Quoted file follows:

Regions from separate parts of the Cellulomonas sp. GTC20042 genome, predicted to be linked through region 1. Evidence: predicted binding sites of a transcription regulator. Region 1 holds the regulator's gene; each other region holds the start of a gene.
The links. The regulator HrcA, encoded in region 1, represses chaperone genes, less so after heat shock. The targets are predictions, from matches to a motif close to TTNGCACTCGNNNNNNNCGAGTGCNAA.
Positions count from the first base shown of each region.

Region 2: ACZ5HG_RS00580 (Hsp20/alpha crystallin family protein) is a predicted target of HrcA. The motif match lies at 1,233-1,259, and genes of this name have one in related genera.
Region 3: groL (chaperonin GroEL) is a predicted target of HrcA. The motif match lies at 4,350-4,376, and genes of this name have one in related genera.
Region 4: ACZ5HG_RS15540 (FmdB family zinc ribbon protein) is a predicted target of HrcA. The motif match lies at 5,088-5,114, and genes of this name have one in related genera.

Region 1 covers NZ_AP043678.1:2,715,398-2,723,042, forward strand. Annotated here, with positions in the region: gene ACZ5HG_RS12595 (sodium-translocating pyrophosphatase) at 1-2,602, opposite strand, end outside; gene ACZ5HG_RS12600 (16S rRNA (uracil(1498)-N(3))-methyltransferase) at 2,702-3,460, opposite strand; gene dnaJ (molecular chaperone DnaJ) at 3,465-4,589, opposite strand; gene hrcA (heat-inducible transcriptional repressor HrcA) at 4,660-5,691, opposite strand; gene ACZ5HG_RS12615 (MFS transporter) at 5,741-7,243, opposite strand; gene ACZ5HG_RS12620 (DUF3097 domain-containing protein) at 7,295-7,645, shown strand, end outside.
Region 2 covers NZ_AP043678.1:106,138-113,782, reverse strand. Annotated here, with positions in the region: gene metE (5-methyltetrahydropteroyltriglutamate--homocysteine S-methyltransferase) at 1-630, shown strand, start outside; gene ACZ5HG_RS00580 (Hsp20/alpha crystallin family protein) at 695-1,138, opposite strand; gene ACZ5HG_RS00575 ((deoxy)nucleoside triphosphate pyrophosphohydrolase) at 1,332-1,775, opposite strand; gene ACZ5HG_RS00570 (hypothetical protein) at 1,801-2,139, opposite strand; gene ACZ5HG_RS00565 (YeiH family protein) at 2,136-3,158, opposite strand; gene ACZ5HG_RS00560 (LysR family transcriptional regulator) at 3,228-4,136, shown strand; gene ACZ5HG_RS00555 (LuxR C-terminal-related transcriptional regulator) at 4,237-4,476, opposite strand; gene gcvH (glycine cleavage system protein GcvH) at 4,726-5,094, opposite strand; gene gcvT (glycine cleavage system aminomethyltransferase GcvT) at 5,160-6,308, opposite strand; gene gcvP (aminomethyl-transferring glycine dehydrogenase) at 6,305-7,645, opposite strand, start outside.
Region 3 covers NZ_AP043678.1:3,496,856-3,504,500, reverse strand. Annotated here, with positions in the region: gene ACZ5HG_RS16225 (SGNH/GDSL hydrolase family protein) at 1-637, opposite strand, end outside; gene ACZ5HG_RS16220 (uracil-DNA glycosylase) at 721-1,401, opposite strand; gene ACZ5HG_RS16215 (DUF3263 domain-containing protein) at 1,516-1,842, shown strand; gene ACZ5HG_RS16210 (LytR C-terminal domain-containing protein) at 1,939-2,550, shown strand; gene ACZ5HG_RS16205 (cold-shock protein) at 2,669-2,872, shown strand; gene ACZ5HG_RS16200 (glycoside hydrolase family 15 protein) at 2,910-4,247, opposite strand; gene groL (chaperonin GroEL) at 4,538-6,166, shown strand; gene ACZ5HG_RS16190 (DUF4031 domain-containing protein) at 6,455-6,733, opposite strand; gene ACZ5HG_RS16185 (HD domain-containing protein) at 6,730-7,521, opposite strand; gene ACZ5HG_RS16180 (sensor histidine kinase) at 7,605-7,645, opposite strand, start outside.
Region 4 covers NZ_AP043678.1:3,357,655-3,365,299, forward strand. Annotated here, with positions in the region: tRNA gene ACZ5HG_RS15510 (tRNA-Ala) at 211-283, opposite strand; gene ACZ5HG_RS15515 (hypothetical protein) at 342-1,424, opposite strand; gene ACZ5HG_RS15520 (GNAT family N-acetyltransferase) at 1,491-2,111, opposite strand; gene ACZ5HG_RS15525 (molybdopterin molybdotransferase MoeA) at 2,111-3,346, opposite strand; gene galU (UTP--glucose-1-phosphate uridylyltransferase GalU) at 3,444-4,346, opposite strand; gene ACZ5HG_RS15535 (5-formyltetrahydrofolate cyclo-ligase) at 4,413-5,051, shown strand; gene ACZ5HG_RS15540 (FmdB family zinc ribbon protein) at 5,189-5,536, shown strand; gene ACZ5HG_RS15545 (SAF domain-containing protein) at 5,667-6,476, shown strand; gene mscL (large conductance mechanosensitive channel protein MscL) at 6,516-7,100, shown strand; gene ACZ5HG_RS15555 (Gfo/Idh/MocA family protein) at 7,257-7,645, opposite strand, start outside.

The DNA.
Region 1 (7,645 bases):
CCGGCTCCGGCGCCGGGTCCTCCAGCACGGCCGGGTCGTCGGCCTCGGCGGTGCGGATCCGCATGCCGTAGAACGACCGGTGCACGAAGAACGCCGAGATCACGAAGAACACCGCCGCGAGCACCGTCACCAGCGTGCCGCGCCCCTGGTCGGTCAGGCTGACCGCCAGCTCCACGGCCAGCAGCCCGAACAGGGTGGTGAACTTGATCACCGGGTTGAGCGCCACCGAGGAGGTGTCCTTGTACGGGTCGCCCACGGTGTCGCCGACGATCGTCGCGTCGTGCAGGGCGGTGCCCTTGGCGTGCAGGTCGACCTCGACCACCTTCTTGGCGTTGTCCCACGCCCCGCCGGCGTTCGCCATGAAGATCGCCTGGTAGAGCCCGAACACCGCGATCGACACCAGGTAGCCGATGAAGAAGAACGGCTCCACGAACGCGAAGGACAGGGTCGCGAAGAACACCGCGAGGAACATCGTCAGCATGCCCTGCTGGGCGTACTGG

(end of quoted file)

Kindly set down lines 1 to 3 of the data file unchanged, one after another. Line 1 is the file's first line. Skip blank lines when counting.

Regions from separate parts of the Cellulomonas sp. GTC20042 genome, predicted to be linked through region 1. Evidence: predicted binding sites of a transcription regulator. Region 1 holds the regulator's gene; each other region holds the start of a gene.
The links. The regulator HrcA, encoded in region 1, represses chaperone genes, less so after heat shock. The targets are predictions, from matches to a motif close to TTNGCACTCGNNNNNNNCGAGTGCNAA.
Positions count from the first base shown of each region.